The Queen visiting Magdalen College in 2008

(Oxford Mail / SWNS)

“I would not go into someone’s house and tell them what to put up. It is their choice whether they have it up. Whatever you think of their reasons for taking it down is entirely irrelevant, because it is just a picture that they have chosen not to put up.”

But other students remain adamantly opposed, with one at Magdalen College, who did not want to give his name, revealing that undergraduate students plan to launch a counter motion to have the picture put back.

“The issue comes down to the dysfunctional nature of how internal college politics works,” the politics, philosophy and economics (PPE) student said. “We’re going to try to pass a counter motion to have it put back up, because we feel it should be done. We did not get a say in this at all. We were not even aware this was happening until it came out.”

He said the backlash had been “massively overblown” and added: “Obviously, this is a diverse group of people, we all come from different backgrounds and have different opinions, so it is quite harsh for it to be published that we all think this when it definitely is not a universally agreed upon thing.

“I do think it is trying to present this picture that universities are at war with free speech, and it definitely plays into that rhetoric.”

Another student of PPE at Magdalen agreed the issue had been blown out of proportion, but added: “It is just a social place, it is probably not the place for a portrait of the Queen anyway.”


I think it detracts from the real issues some people face. I don’t think it is true that the Queen represents what she was said to represent in the meeting

For Quentin Skinner, a student of mathematics at Lincoln College, the removal of the portrait was an “unspeakable thing”, while another shouted that the decision was “terrible” and branded it “a disgrace to our nation”.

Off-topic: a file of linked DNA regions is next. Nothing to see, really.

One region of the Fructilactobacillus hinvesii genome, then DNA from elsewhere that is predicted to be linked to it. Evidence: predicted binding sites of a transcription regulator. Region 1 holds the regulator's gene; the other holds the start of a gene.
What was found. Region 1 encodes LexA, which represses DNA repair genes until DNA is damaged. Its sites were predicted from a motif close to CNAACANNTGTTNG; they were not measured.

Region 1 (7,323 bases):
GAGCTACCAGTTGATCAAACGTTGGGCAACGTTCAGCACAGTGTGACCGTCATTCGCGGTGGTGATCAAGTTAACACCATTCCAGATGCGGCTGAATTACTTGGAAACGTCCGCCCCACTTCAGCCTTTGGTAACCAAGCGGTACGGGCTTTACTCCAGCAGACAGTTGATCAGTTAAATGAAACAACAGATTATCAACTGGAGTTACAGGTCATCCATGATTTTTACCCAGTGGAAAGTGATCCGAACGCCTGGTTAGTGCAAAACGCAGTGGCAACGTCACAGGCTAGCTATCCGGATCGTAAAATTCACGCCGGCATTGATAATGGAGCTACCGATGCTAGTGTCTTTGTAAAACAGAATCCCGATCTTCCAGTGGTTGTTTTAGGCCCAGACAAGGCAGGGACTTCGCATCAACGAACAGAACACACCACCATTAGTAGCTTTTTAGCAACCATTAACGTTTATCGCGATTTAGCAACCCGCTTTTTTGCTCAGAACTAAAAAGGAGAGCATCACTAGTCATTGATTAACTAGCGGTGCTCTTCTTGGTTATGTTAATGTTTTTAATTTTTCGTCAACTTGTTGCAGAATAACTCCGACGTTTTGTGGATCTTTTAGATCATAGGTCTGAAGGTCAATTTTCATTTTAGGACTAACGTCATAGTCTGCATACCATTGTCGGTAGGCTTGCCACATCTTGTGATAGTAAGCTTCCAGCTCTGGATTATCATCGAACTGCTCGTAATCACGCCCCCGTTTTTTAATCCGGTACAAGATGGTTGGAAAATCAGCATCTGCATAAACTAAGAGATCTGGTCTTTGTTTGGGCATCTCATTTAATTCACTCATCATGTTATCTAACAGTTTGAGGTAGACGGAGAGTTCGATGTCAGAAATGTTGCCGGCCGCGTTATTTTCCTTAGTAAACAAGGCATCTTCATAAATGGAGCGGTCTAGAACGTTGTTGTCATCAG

Another, who did not want to be named, said it was unclear what the move had achieved. “I think it detracts from the real issues some people face. I don’t think it is true that the Queen represents what she was said to represent in the meeting,” he said. The backlash among MPs and in the press was “giving the students exactly what they want, which is attention,” he said, adding: “They should just ignore it.”

The president of the MCR, Matthew Katzman, did not respond to a request for comment by The Independent, but said in a statement to Mail Online: “The action was taken after a discussion of the purpose of such a space, and it was decided that the room should be a welcoming, neutral place for all members regardless of background, demographic, or views.

“The royal family is on display in many areas of the college, and it was ultimately agreed that it was an unnecessary addition to the common room. The views of the MCR do not reflect the views of Magdalen College, and the aesthetic decisions made by the voting members of its committee do not equate to a statement on the Queen. Indeed, no stance was taken on the Queen or the royal family – the conclusion was simply that there were better places for this print to be hung.”